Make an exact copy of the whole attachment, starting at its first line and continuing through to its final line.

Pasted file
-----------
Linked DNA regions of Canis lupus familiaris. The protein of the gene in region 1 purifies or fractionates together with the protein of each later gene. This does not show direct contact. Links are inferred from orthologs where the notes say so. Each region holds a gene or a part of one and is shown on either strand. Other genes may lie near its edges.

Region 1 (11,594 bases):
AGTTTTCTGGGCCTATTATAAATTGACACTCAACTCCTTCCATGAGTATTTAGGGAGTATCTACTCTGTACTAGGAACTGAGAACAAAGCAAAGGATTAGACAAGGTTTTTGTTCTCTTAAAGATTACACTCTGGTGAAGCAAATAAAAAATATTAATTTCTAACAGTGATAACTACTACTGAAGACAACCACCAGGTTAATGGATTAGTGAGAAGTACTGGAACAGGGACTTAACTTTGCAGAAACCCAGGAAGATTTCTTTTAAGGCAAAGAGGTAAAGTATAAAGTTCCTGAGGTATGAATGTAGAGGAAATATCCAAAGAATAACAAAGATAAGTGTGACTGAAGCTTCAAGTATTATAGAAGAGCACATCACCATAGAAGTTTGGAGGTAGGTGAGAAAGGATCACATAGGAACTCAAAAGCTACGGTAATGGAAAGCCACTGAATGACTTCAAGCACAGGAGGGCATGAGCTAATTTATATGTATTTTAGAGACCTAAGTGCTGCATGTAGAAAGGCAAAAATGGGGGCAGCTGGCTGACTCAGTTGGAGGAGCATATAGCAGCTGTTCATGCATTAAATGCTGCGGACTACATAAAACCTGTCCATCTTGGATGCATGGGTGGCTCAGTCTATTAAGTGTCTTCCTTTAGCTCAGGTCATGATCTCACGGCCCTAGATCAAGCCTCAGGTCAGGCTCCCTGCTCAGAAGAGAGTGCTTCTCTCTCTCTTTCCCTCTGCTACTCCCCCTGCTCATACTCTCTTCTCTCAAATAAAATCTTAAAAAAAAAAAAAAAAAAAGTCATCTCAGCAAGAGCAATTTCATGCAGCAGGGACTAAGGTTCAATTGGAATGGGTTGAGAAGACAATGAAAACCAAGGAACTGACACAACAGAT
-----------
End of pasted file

Linked DNA regions of Canis lupus familiaris. The protein of the gene in region 1 purifies or fractionates together with the protein of each later gene. This does not show direct contact. Links are inferred from orthologs where the notes say so. Each region holds a gene or a part of one and is shown on either strand. Other genes may lie near its edges.

Region 1 (11,594 bases):
AGTTTTCTGGGCCTATTATAAATTGACACTCAACTCCTTCCATGAGTATTTAGGGAGTATCTACTCTGTACTAGGAACTGAGAACAAAGCAAAGGATTAGACAAGGTTTTTGTTCTCTTAAAGATTACACTCTGGTGAAGCAAATAAAAAATATTAATTTCTAACAGTGATAACTACTACTGAAGACAACCACCAGGTTAATGGATTAGTGAGAAGTACTGGAACAGGGACTTAACTTTGCAGAAACCCAGGAAGATTTCTTTTAAGGCAAAGAGGTAAAGTATAAAGTTCCTGAGGTATGAATGTAGAGGAAATATCCAAAGAATAACAAAGATAAGTGTGACTGAAGCTTCAAGTATTATAGAAGAGCACATCACCATAGAAGTTTGGAGGTAGGTGAGAAAGGATCACATAGGAACTCAAAAGCTACGGTAATGGAAAGCCACTGAATGACTTCAAGCACAGGAGGGCATGAGCTAATTTATATGTATTTTAGAGACCTAAGTGCTGCATGTAGAAAGGCAAAAATGGGGGCAGCTGGCTGACTCAGTTGGAGGAGCATATAGCAGCTGTTCATGCATTAAATGCTGCGGACTACATAAAACCTGTCCATCTTGGATGCATGGGTGGCTCAGTCTATTAAGTGTCTTCCTTTAGCTCAGGTCATGATCTCACGGCCCTAGATCAAGCCTCAGGTCAGGCTCCCTGCTCAGAAGAGAGTGCTTCTCTCTCTCTTTCCCTCTGCTACTCCCCCTGCTCATACTCTCTTCTCTCAAATAAAATCTTAAAAAAAAAAAAAAAAAAAGTCATCTCAGCAAGAGCAATTTCATGCAGCAGGGACTAAGGTTCAATTGGAATGGGTTGAGAAGACAATGAAAACCAAGGAACTGACACAACAGAT